Scientific Article
The Effect of the United Kingdom Smoking Ban on Alcohol Spending

Author
Robert Pryce (email: r.e.pryce@sheffield.ac.uk)
Citation
Pryce, R. (2019). The effect of the United Kingdom smoking ban on alcohol spending: Evidence from the Living Costs and Food Survey. Health Policy, 123(10), pp.936-940.
  • Source
    Health Policy
  • Release date
    20/09/2019

The Effect of the United Kingdom Smoking Ban on Alcohol Spending: Evidence from the Living Costs and Food Survey

Research article

Highlights

  • The UK smoking ban led to a decrease in alcohol expenditure.
  • The decrease was especially pronounced in the on-trade (pubs and restaurants) and for smoking-households.
  • The reduction in on-premise spending was roughly £1.70 per smoking-household, which is a reduction of approximately 15–20%.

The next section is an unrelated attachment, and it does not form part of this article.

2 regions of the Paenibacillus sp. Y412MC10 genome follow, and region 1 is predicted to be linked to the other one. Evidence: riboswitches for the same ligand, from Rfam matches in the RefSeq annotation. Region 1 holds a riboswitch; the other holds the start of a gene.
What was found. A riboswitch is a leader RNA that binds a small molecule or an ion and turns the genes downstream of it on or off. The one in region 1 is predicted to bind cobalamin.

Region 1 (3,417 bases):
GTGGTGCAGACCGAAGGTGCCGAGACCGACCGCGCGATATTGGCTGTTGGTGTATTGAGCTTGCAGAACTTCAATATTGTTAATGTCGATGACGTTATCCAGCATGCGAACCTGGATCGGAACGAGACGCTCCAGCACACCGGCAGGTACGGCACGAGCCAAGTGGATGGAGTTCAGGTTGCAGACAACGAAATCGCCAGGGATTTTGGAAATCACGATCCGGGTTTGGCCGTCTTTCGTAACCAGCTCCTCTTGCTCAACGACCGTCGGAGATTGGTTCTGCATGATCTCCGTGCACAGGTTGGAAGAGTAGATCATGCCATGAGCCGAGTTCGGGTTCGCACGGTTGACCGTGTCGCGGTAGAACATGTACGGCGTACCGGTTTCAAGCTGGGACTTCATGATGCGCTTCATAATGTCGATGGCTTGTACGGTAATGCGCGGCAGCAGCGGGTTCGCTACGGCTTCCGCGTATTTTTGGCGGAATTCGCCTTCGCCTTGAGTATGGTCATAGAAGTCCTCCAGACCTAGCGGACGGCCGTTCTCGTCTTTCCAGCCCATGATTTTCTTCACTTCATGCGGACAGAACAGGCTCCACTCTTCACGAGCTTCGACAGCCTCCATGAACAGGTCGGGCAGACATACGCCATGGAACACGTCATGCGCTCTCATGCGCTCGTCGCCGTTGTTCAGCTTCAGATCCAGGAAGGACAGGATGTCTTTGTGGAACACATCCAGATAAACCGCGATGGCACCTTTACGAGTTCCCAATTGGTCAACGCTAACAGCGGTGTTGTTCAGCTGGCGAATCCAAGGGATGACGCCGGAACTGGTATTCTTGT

Abstract

Introduction

The effect of smoking bans on alcohol consumption is unclear, and this is especially true of the differing effect on smokers and non-smokers. This paper uses spending survey data to examine the effect of the United Kingdom smoking bans on alcohol spending.

Method

It finds the introduction of a smoking ban decreased alcohol expenditure, specifically in the on-trade (pubs and restaurants) and amongst smoking households. Smoking households are estimated to have reduced their weekly on-premise alcohol expenditure by £1.70 (approximately 15–20%), whilst non-smoking households do not significantly change their expenditure. The smoking ban may therefore have affected on-premise outlets through a reduction in revenue.

Conclusion

This study provides further evidence that tobacco policies affect alcohol use behaviour.

Source Website: Science Direct